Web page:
June 21, 2020 at 6:41 pm #66927
I am a novice here. My goal is to create an automated sprinkler system based on soil moisture for my lawn and garden. I spent the better part of today researching. Would a setup like the following work? Need your advice before spending money on this. Thank you so much.
– Chirp Soil moisture sensor
– Raspberry Pi Zero W
– Opensprinkler Pi
– Solar panel, 9V battery, Car charger (this for later expansion to make the Raspberry Pi power supply automatic)
Phase I – Replace my Hunter sprinkler panel with Opensprinkler Pi. Insert Chirp soil moisture sensor in my flower bed. Connect Chirp Soil moisture sensor to Raspberry Pi Zero W. Get the Opensprinkler PI and Raspberry Pi on my wifi network. Output from the chirp soil moisture sensor should flow to Raspberry pi, use this output to change waterlevel of the Opensprinkler Pi.
Phase II – Use solar panel to charge 9V rechargeable battery, transform 9V with car charger to USB power and power the raspberry pi board.
Please let me know if this sounds like a reasonable setup that can work? Thank you.June 22, 2020 at 8:00 pm #66948
Yes what you’re asking about can definitely be done. I’ve done something very similar and it’s been working for a few years now. A few thoughts about your proposed setup come to mind.
- I’d suggest a more robust soil moisture sensor. I’ve got a chirp and mine definitely is not designed for outdoor use. I’d suggest considering the VH400. I’ve also got one of these and it is now in its 4th season outdoors in the containers on my deck. I’ve had absolutely zero problems with it. It uses the same method to measure soil moisture as the chirp.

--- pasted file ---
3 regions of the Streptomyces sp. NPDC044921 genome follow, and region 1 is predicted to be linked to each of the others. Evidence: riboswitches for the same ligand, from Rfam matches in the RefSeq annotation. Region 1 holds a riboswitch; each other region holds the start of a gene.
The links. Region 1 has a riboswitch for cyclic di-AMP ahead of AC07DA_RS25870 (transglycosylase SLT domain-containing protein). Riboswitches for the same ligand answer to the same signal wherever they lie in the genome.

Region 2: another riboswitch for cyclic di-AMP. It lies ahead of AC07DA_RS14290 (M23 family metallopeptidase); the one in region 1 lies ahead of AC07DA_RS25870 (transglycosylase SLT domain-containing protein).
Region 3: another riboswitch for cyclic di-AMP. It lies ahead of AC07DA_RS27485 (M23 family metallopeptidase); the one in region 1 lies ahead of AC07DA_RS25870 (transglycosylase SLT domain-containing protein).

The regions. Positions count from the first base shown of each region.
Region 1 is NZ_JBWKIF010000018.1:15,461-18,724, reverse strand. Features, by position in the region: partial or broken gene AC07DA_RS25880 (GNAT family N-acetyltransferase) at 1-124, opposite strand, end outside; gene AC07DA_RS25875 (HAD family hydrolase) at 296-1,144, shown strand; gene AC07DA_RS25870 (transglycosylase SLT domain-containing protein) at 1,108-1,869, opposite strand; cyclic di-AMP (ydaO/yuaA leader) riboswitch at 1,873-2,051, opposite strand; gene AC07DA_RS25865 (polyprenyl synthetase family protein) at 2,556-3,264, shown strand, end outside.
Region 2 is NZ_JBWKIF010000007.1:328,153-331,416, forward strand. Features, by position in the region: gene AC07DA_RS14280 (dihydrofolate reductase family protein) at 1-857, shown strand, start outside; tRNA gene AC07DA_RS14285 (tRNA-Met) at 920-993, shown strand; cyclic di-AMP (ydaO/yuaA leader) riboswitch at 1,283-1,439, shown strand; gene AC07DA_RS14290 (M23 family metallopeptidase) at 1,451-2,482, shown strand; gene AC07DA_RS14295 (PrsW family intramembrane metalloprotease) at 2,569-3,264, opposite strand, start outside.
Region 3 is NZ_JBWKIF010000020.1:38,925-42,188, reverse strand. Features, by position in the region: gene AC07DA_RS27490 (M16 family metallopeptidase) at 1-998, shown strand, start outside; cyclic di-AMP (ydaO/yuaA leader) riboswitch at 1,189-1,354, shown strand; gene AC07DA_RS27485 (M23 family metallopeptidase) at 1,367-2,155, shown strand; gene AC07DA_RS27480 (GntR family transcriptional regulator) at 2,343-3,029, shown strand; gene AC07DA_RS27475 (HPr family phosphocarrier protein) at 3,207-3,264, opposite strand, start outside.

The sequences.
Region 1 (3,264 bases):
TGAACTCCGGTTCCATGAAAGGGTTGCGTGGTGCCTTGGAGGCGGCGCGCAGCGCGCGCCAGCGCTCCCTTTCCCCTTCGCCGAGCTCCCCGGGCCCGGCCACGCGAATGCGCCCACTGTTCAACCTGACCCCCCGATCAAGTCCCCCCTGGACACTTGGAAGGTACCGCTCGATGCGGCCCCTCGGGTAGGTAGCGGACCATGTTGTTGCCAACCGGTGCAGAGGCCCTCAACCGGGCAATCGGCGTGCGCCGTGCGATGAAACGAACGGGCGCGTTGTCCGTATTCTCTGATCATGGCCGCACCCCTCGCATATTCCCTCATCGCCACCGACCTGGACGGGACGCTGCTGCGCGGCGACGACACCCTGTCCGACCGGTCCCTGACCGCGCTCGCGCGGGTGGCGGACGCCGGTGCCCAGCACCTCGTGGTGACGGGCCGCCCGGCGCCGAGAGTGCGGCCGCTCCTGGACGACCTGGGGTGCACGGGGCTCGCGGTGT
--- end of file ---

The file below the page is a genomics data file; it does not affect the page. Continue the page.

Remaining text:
- If the only thing you’re doing with the Raspberry Pi Zero W is using it to read the value from the chirp and send the data to Opensprinkler over WiFi, you should probably use an ESP8266 or ESP32. It’ll use way less power. That will mean you’ll need a much smaller battery and a smaller solar panel also. Just make sure that whichever version you choose you’ve got an analog to digital converter on it (ADC) if you use the VH400 as it outputs an analog signal.
- Instead of changing the waterlevel on the Opensprinkler, you could just turn the zone on through an API command. Seems more straightforward to me.
I’ve mentioned my setup before on the forum. Here’s a link to one of the mentions. https://opensprinkler.com/forums/topic/pi-customisation/ If you have any questions just ask.
MikeJune 25, 2020 at 10:43 am #66993
Thank you for the detailed explanation. Will take your advice and use the VH400 and ESP8266. Will get the parts ordered and ask questions as I run into them. Really appreciate this supportive environment!! Thank you!June 28, 2020 at 2:25 pm #67041
Can the VH400 and the ESP8266 be powered from the same supply? The VH400 says it takes 3.5V – 20V input. The ESP8266 board I ordered is UBB powered so goes up to 5 Volts. Can I tie the VH400’s VIN & GND to the ESP8266’s VIN and GND to power the VH400?
The VH400 analog out is 0-3V and the ESP8266 board’s analog A0 input pin range is 0 – 3.3V, so I think, I can connect the VH400’s analog out directly to the A0 pin on my ESP8266 board – can you please confirm?
Thank you again for all the help.June 29, 2020 at 9:22 pm #67067
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